Early Venture or Jungle phase is the most dynamic and uncertain. There is only an idea of the business at this stage, and all effort is directed into finding that elusive product-market fit. As described in The Lean Product Playbook, product-market fit is found when

...you have build a product that creates significant customer value. This means that your product meets real customer needs and does so in a better way than the alternatives.

As you would expect, this phase is full of (most often than not) trials and errors, as finding a genuine problem that customers would be willing to pay for is a challenge. Even if you identify the real pain point, solving it in a way that would be better than alternatives is not straightforward. This means that the uncertainty level is high at this stage. Everyone on the team should be hyper-focused on finding the best solution possible for the present iteration of the business problem hypothesis.

Phase: Series A (also B and C)

Series A or Dirt Road phase is pretty much defined by the name in Gil Dibners post, and it makes sense from the investors perspective. This stage means that the company has a working, proven product that customers are happy to pay for. So this stage is about scaling. Most importantly, about scaling the sales team to fuel revenue growth. Also, scaling product efforts to keep up with the new users and cleaning up any technical debt accumulated during the early venture stage. From the potential joiner perspective, this stage takes longer than 18 to 24 months series A round usually lasts. Jeffrey Bussgang's definition includes an approximate size of the company - 50 to 500 people, and it takes some time to scale your workforce ten times. For our discussion purposes, it makes sense to include other early rounds (B, C). Companies raising these rounds are still solving scaling pains and cleaning their technical debt while delivering value to their new and ever-increasing number of clients/customers. For joiners, it means a bit more clarity on what to build`, but lots of hard work in making that happen in a scalable way. Team processes are not yet settled either, which makes this stage still a bit chaotic at times. Couple that with a high pressure to move quickly, and you have an environment, not for the faint of heart.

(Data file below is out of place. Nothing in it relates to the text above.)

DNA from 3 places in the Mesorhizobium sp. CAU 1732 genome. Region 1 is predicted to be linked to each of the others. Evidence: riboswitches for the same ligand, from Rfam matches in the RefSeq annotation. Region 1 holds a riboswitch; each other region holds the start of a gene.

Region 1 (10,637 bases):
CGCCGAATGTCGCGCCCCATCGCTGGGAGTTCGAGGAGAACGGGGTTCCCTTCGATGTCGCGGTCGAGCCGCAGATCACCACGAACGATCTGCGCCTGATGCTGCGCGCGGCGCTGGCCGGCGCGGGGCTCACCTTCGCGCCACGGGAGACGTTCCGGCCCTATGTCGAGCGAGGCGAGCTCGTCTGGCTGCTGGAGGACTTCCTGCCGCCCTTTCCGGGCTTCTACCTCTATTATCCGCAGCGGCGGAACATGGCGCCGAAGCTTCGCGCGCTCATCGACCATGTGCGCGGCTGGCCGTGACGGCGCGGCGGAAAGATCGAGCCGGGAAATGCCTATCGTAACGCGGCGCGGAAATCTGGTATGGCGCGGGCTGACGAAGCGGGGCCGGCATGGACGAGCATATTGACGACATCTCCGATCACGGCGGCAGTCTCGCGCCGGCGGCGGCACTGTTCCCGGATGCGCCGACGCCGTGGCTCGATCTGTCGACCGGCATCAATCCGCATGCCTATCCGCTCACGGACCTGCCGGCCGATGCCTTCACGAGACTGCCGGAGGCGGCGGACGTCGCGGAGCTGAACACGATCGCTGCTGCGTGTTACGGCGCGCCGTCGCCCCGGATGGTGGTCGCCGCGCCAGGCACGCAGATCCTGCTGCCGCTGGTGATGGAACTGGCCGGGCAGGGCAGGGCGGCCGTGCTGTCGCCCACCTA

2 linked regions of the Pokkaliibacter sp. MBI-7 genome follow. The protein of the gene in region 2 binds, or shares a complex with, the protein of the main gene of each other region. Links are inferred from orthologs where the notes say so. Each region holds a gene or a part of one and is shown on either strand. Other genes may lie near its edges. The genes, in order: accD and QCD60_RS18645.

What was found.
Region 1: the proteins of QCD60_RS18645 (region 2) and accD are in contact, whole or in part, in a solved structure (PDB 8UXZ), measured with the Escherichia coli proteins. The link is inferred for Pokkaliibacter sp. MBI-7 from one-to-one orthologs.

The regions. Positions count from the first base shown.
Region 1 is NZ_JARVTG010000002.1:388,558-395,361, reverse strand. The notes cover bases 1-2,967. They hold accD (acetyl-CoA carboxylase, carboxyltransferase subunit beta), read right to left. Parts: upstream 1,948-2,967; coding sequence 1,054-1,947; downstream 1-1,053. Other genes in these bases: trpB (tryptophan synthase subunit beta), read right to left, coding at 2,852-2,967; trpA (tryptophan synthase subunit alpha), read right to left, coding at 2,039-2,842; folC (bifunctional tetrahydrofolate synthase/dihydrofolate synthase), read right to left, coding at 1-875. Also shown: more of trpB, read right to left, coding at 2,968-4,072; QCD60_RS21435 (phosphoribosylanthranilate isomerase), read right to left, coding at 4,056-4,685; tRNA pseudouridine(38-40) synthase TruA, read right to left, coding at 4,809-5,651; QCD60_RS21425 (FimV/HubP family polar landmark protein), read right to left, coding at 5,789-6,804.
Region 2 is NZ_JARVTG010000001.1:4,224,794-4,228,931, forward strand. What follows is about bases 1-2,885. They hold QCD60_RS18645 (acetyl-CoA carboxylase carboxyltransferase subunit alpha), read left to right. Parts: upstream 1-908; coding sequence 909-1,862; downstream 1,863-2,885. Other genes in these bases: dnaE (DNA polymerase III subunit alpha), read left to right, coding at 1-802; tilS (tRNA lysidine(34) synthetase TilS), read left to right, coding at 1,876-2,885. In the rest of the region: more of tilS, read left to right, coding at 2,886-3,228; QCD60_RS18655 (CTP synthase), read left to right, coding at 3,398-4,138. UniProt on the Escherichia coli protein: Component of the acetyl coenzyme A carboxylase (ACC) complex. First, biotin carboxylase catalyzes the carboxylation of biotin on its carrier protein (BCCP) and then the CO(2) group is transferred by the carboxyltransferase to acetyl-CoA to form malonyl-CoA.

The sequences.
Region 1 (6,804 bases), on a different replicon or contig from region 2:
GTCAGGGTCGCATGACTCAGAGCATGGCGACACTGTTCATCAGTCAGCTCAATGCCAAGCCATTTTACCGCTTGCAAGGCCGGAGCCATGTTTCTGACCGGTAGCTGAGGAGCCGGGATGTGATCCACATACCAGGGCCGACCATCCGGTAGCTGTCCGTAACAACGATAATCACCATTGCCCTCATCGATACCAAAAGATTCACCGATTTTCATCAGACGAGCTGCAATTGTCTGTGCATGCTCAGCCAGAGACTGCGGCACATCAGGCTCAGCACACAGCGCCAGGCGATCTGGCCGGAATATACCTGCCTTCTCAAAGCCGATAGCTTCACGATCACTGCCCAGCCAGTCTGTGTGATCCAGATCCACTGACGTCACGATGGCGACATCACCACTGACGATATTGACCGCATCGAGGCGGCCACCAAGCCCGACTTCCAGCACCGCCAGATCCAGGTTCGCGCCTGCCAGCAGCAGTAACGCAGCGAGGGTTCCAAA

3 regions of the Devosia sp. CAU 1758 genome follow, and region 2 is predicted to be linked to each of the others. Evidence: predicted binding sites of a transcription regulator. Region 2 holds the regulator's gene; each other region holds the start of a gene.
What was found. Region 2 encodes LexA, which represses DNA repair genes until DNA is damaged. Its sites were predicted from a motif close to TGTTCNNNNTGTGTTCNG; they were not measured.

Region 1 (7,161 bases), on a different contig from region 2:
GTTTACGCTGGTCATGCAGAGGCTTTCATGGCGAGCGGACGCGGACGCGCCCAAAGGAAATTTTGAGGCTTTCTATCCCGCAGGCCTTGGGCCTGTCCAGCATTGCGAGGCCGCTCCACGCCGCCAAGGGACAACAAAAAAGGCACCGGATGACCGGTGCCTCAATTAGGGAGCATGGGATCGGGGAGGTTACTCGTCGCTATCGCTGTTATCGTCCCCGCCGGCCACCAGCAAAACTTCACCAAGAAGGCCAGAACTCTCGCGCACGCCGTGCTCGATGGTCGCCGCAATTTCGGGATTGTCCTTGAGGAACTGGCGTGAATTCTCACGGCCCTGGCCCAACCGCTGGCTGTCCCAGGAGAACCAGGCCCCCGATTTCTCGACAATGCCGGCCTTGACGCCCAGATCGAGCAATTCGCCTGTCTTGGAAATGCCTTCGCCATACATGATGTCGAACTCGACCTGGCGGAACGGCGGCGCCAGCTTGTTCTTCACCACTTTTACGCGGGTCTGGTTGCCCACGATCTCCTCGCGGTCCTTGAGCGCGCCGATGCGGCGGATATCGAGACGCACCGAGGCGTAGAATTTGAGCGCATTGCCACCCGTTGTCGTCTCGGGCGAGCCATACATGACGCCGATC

Phase: Growth

Growth or Highway phase is all about efficient growth. There is still an occasional bump in the road, and there are definitely pains felt because of high growth. Still, the product offering is worked-out, technology is well designed and configured for scalability. Onboarding processes are efficient, and managers take good care of new joiners, which is their primary concern. Hiring processes are also a lot better, as companies need to add joiners very quickly [1]. There are processes and team structure and clarity of product/goals for the new data science joiners. There are still plenty of challenges to solve, but the high-level details are pretty fleshed out at this point.

Interaction between venture and data scientist levels

Having the three phases of the company defined above, we can match those to the data scientist according to his experience level. This comes from my personal experience, so if you disagree - I would definitely like to hear your thoughts!

Company Phase Junior Data Scientist Data Scientist Senior Data Scientist